January 2013 – Self-organization

Self-organizing sand-water rolls

Sand-water rolls self-organizing in the receding
stream. Agadir, Morocco. Photo: Lasse Johansson

Self-organizing, seemingly out of nothing, the sand-water rolls appear. Where did they come from? The mo­ment before, when the incoming stream reached its highest level and turned, there was only a flat surface of murky water.

Self-organization means the sponta­neous formation of a macroscopic structure, an order for free, as it were, emerging when the effects of the individuals, e.g. the movement of water molecules, start to interlock and add up, forming a new complexity. When the conditions are right, self-organization occurs, spontaneously, like a vortex forming in a bath tub. It was the Belgian scientist Ilya Prigogine (1917-2003) who pointed out that systems through which energy flow, far from equi­librium, typically give rise to self-organization.

As an opposite kind of system, we could consider a bottle with hot water in a closed dark room. As the bottle cools down, it reaches equilibrium with the ambient temperature of the room. The system will then be at rest.

The difference in behaviour between the self-organizing system and the cooled down water bottle is like the differ­ence between something that is alive and something dead. Actually, the existence of self-organization could be used as a necessary criterion for defining something that is alive.

If we look around us, we can see that the world is full of self-organizing sys­tems, even systems that we do not normally consider as living. By studying self-organizing systems, we can learn something about what is the foundation for a living system. To say that something is “alive”, we would need additional criteria, although an exact definition of “alive” still evades us.

But let us for a moment leave our preconceived ideas of life and look at the more general “proto-alive” self-organizing systems that we can see around us. The hydrological cycle – where water evaporates from the sea, forms clouds, falls as rain, infiltrates the ground, and flows into rivers that, eventually, flows out into the sea again – is one such system. A kettle with hot water on the stove, forming convection patterns in the water, is another example in a much smaller and less complex scale. Although we may just casually note that the simmering water is ready for the teapot.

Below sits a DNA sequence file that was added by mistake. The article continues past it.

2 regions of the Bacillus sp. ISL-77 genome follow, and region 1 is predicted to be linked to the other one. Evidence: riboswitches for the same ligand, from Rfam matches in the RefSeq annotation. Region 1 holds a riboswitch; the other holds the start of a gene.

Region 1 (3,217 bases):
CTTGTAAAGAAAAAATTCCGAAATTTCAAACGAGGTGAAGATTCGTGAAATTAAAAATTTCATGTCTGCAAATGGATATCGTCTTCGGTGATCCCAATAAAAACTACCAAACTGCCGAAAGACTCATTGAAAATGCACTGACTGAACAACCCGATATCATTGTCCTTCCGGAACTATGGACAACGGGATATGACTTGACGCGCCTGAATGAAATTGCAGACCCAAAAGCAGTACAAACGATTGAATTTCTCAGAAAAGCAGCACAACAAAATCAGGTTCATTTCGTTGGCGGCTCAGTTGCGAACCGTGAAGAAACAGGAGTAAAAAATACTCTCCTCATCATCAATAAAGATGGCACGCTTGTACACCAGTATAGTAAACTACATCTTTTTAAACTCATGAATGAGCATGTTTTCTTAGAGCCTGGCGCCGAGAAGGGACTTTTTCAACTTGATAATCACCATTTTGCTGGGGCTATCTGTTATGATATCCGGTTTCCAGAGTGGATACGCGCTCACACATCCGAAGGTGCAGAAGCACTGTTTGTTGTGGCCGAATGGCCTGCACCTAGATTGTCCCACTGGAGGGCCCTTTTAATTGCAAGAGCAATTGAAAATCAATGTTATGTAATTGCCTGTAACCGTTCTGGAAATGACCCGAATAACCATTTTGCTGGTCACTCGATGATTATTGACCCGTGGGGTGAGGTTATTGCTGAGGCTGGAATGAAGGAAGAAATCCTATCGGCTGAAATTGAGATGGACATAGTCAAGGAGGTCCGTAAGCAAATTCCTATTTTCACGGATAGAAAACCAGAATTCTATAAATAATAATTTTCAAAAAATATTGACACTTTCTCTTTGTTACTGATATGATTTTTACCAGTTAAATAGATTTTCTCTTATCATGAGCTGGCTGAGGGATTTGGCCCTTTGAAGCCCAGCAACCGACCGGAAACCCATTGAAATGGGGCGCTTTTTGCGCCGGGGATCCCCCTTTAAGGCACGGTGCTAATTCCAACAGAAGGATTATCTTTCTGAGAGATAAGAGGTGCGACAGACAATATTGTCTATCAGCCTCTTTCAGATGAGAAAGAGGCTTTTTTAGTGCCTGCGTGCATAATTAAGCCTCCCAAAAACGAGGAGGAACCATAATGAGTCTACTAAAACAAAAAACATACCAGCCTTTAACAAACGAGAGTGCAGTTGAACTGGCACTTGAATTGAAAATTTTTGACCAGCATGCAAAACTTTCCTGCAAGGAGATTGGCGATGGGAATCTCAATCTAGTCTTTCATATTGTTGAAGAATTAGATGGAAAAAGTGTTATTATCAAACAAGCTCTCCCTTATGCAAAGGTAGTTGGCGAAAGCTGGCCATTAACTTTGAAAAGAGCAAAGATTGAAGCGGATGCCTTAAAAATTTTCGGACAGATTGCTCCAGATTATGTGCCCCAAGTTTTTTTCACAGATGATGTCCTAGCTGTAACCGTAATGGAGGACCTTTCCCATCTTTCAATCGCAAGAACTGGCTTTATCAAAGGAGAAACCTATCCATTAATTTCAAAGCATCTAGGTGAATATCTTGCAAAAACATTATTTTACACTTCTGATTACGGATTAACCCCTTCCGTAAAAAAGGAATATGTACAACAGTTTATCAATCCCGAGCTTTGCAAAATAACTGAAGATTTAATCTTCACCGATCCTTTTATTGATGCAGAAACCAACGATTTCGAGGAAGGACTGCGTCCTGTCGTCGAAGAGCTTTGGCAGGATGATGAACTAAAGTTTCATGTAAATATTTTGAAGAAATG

Here is another system: sand-water rolls on the beach. They have the advantage of being in our own scale, and thus easier to observe. At Agadir beach in Morocco, the streams cause the water level to oscillate. During a couple of minutes the water level rises about 50 centimetres, only to fall again, over the next few minutes. This oscillating flux, in combination with the soft sand at the beach, constitutes an ideal ground for the sand-water rolls to emerge.

The interaction of the sand and the water forms a dynamic system. The shore becomes part of the flow, and the flow shapes the shore. Together they form the macroscopic sand-water rolls.

Always changing – always being recognizable as the same phenomenon. That is the essence of self-organization – that is the heart of life.

Read more

This essay was born out of my research on water flow and complexity in 1994-1997 together with Curt Hallberg and Morten Ovesen at Institute of Ecological Technology.

Read more about it, and a discussion of Prigogine’s criteria for self-organization in relation to the spontaneous formation of vortex flow in water, and some applications:

A presentation with focus on self-organization processes in water – with examples on e.g. vortex formation, sand-water rolls etc. which summarizes the above research (contains some nice images):

  • Johansson L. Self Organizing Flow Technology – in Viktor Schauberger’s Footsteps Presentation held at 1:st International Workshop on Natural Energies (IWONE 2001), Großbothen, 2001

Introductions (from the source) to Prigogine’s criteria for self-organization processes:

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